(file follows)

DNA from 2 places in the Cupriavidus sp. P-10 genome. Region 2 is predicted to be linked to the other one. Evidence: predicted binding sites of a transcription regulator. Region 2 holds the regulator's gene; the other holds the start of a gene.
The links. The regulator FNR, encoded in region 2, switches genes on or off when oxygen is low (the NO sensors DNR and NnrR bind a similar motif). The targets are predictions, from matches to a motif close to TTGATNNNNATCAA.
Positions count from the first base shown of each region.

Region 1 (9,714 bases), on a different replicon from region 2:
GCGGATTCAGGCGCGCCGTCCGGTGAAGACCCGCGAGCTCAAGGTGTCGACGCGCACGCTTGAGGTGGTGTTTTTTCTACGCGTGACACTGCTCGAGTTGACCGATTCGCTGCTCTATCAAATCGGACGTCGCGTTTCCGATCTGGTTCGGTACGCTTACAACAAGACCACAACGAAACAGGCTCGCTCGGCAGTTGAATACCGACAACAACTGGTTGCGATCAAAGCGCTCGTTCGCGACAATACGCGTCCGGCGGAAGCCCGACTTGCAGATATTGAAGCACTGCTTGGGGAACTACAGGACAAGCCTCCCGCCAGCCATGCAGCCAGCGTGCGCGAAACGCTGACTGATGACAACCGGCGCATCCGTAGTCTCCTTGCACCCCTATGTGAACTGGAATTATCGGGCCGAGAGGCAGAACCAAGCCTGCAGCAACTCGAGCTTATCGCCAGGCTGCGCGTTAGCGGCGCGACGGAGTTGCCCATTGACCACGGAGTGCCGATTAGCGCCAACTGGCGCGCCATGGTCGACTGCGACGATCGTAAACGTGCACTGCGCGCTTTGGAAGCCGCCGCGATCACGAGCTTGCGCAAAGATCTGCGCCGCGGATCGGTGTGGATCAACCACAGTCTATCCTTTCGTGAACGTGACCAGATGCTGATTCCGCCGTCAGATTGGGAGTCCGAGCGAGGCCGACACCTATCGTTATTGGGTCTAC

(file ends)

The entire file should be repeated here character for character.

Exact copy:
DNA from 2 places in the Cupriavidus sp. P-10 genome. Region 2 is predicted to be linked to the other one. Evidence: predicted binding sites of a transcription regulator. Region 2 holds the regulator's gene; the other holds the start of a gene.
The links. The regulator FNR, encoded in region 2, switches genes on or off when oxygen is low (the NO sensors DNR and NnrR bind a similar motif). The targets are predictions, from matches to a motif close to TTGATNNNNATCAA.
Positions count from the first base shown of each region.

Region 1 (9,714 bases), on a different replicon from region 2:
GCGGATTCAGGCGCGCCGTCCGGTGAAGACCCGCGAGCTCAAGGTGTCGACGCGCACGCTTGAGGTGGTGTTTTTTCTACGCGTGACACTGCTCGAGTTGACCGATTCGCTGCTCTATCAAATCGGACGTCGCGTTTCCGATCTGGTTCGGTACGCTTACAACAAGACCACAACGAAACAGGCTCGCTCGGCAGTTGAATACCGACAACAACTGGTTGCGATCAAAGCGCTCGTTCGCGACAATACGCGTCCGGCGGAAGCCCGACTTGCAGATATTGAAGCACTGCTTGGGGAACTACAGGACAAGCCTCCCGCCAGCCATGCAGCCAGCGTGCGCGAAACGCTGACTGATGACAACCGGCGCATCCGTAGTCTCCTTGCACCCCTATGTGAACTGGAATTATCGGGCCGAGAGGCAGAACCAAGCCTGCAGCAACTCGAGCTTATCGCCAGGCTGCGCGTTAGCGGCGCGACGGAGTTGCCCATTGACCACGGAGTGCCGATTAGCGCCAACTGGCGCGCCATGGTCGACTGCGACGATCGTAAACGTGCACTGCGCGCTTTGGAAGCCGCCGCGATCACGAGCTTGCGCAAAGATCTGCGCCGCGGATCGGTGTGGATCAACCACAGTCTATCCTTTCGTGAACGTGACCAGATGCTGATTCCGCCGTCAGATTGGGAGTCCGAGCGAGGCCGACACCTATCGTTATTGGGTCTAC